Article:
Not one for resting on his laurels, even after a milestone celebration, Tomasson is now in the midst of preparing for the 2009 season, scheduled to include a new version of “Swan Lake” that he choreographed and an all-Morris program that will pay tribute to 15 years of company collaboration with the choreographer. But ask him about long-term goals and he’ll tell you he doesn’t think that way, preferring “to take things season by season.” He also espouses an it’s-not-broken-so-why-fix-it attitude toward his company, and for good reason.
“It has taken me a long time and a lot of hard work to bring this company to its current level,” he says. “So from my point of view, it makes sense to continue with what I’ve been doing for the last 23 years.”
They’ve done the work; now, to have it seen
Glen McCoy, San Francisco Ballet’s executive director, echoes Tomasson on the subject of furthering established company practices. “Expect a continued commitment to the creation of new work and touring,” he says. “Touring has given us a lot of international exposure.”
McCoy, however, does think in terms of five-year plans, and his newest initiative involves working on a more “comprehensive approach” to increasing the company’s media visibility. So far, this has included expanding and revamping the company’s website, maintaining a Facebook page and planning a televised special of its “Nutcracker” to air in December on PBS.
Although McCoy views “media as a way of getting beyond our boundaries, you’re only as strong as what you’re offering,” he says. “And what we’re offering is our programming and the quality of the dancing.”
That quality is arguably the key ingredient in the company’s success, both current and anticipated. Tomasson’s knack for finding and shaping top-notch dancers from all over the world and within the company’s own school has allowed him to create “a remarkably hybrid ballet body,” says Janice Ross, a dance historian and director of the dance program at Stanford University. “By pushing for both a separate voice for each dancer and a common, unified look to the company, he broke new ground. His dancers have a different kind of malleability and fluency than those of the Balanchine or American Ballet Theatre models.”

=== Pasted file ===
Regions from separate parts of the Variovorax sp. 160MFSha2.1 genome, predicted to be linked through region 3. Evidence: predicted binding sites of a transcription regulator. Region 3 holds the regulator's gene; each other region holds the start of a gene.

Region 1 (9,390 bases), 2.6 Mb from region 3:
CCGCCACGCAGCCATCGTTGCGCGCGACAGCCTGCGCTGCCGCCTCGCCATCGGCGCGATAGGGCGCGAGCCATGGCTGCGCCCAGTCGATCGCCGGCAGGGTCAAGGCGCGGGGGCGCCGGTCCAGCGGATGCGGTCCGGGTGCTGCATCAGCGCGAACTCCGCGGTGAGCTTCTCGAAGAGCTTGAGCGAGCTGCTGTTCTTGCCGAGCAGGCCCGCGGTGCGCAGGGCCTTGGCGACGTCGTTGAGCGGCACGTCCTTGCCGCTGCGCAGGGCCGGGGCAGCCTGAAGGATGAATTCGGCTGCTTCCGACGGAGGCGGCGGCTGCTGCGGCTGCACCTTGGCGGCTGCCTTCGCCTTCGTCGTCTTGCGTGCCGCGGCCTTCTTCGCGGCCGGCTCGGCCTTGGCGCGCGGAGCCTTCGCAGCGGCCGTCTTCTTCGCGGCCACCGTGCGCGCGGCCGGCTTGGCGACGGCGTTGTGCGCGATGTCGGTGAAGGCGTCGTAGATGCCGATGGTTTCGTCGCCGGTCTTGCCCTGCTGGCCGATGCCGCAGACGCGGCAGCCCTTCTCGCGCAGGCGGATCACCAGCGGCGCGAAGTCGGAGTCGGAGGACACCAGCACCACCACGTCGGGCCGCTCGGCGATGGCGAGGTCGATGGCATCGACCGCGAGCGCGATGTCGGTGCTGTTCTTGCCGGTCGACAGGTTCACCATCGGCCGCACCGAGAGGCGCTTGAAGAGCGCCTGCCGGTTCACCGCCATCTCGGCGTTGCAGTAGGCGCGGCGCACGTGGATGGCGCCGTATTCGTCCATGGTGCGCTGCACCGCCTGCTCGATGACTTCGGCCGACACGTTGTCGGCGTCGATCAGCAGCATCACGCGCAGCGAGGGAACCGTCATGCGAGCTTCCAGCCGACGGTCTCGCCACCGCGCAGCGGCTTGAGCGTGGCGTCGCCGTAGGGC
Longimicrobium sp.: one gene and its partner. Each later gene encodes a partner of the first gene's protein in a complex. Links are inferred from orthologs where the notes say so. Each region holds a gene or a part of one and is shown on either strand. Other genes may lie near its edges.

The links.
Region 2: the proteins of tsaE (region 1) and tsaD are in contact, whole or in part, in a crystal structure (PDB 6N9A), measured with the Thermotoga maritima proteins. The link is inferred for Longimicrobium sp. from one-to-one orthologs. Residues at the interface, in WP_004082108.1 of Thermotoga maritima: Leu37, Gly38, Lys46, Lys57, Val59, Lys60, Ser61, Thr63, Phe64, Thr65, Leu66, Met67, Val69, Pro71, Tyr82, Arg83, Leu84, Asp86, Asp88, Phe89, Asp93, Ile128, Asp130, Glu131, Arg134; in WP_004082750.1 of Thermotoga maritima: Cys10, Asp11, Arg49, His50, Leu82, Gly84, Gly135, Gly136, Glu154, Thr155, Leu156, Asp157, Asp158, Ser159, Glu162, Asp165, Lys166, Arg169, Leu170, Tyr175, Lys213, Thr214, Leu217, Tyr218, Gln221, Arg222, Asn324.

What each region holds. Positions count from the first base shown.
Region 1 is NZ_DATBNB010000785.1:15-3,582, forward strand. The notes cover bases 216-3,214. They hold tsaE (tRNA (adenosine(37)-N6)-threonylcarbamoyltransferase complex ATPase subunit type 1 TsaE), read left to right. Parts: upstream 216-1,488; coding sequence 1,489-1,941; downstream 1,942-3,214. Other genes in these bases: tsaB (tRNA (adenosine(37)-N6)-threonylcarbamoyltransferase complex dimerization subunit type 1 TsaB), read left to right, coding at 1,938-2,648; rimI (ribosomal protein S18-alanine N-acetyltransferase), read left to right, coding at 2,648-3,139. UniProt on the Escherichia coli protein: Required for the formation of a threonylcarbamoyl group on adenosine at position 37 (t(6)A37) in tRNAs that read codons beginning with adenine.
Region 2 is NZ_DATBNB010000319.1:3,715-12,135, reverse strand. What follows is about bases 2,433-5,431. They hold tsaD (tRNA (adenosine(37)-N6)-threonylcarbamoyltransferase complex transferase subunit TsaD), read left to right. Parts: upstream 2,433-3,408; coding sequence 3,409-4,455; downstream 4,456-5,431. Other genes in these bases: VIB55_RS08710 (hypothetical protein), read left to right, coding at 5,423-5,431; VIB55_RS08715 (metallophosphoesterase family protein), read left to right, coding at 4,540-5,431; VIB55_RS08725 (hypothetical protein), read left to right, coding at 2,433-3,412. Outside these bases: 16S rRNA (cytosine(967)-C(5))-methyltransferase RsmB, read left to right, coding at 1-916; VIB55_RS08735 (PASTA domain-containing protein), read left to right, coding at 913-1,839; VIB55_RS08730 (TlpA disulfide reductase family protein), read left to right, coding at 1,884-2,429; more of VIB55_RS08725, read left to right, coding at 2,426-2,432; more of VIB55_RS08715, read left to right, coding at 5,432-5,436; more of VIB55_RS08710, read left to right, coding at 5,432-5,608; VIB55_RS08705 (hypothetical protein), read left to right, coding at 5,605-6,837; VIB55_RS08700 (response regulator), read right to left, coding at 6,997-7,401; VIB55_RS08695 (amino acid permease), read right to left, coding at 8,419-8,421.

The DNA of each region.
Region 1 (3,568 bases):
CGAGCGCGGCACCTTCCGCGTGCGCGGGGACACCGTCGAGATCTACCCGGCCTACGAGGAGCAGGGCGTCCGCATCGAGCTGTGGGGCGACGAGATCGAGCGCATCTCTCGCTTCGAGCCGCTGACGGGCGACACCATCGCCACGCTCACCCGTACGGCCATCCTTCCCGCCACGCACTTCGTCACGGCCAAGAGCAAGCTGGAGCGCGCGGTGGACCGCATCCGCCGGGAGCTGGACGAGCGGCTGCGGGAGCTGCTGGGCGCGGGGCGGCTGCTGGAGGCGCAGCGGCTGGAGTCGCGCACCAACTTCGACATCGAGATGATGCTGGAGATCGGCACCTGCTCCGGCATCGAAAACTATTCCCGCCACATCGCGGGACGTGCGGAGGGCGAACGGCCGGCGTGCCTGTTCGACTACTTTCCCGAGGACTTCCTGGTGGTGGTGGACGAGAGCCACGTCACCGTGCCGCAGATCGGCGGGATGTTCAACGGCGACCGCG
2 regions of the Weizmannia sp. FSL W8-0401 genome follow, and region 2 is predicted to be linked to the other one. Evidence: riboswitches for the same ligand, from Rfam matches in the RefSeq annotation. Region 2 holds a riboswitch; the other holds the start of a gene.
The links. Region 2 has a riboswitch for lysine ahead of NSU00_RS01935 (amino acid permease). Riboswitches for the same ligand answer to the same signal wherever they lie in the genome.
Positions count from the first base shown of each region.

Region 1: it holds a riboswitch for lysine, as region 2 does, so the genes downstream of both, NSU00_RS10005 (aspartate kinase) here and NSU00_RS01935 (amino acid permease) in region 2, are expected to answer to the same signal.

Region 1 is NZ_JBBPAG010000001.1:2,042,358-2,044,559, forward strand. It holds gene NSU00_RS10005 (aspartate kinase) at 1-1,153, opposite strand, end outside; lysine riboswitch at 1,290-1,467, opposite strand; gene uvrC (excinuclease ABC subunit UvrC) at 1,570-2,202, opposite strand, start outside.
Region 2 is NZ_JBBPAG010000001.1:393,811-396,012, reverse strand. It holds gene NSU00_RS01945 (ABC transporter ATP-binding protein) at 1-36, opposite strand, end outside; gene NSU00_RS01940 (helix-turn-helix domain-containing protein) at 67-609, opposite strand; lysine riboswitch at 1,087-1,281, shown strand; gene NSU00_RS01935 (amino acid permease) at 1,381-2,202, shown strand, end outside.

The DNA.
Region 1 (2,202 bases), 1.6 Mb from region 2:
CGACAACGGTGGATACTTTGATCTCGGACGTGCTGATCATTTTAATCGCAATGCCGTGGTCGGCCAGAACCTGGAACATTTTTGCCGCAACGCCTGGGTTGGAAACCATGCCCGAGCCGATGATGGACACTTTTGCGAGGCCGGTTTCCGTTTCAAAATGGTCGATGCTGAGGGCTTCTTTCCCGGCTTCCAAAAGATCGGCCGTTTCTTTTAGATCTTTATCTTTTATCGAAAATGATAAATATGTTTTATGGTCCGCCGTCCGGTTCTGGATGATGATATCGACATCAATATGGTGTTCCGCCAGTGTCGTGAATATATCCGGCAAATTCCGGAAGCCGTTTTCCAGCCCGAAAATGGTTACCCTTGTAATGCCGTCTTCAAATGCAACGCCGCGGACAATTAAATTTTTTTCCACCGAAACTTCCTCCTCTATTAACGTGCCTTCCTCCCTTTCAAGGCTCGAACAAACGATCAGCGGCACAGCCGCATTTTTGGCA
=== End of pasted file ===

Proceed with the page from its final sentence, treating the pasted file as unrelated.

Ross, who was commissioned by Chronicle Books to write a commemorative book for the 75th anniversary, observes that Tomasson’s previous career as a dancer with New York City Ballet deeply influenced his present one. “As a dancer, Helgi was clean, pure, classical yet distinct, and he was able to parlay this into an aesthetic for his company,” she says.
Katita Waldo, a 40-year-old principal dancer and a company member for 21 years, has always marveled at the way “new dancers come into the company who don’t fit technically or stylistically and yet somehow adapt to our style. I don’t think we’re cookie-cutter dancers, but we still have a unified voice, even though I couldn’t tell you what that is exactly.”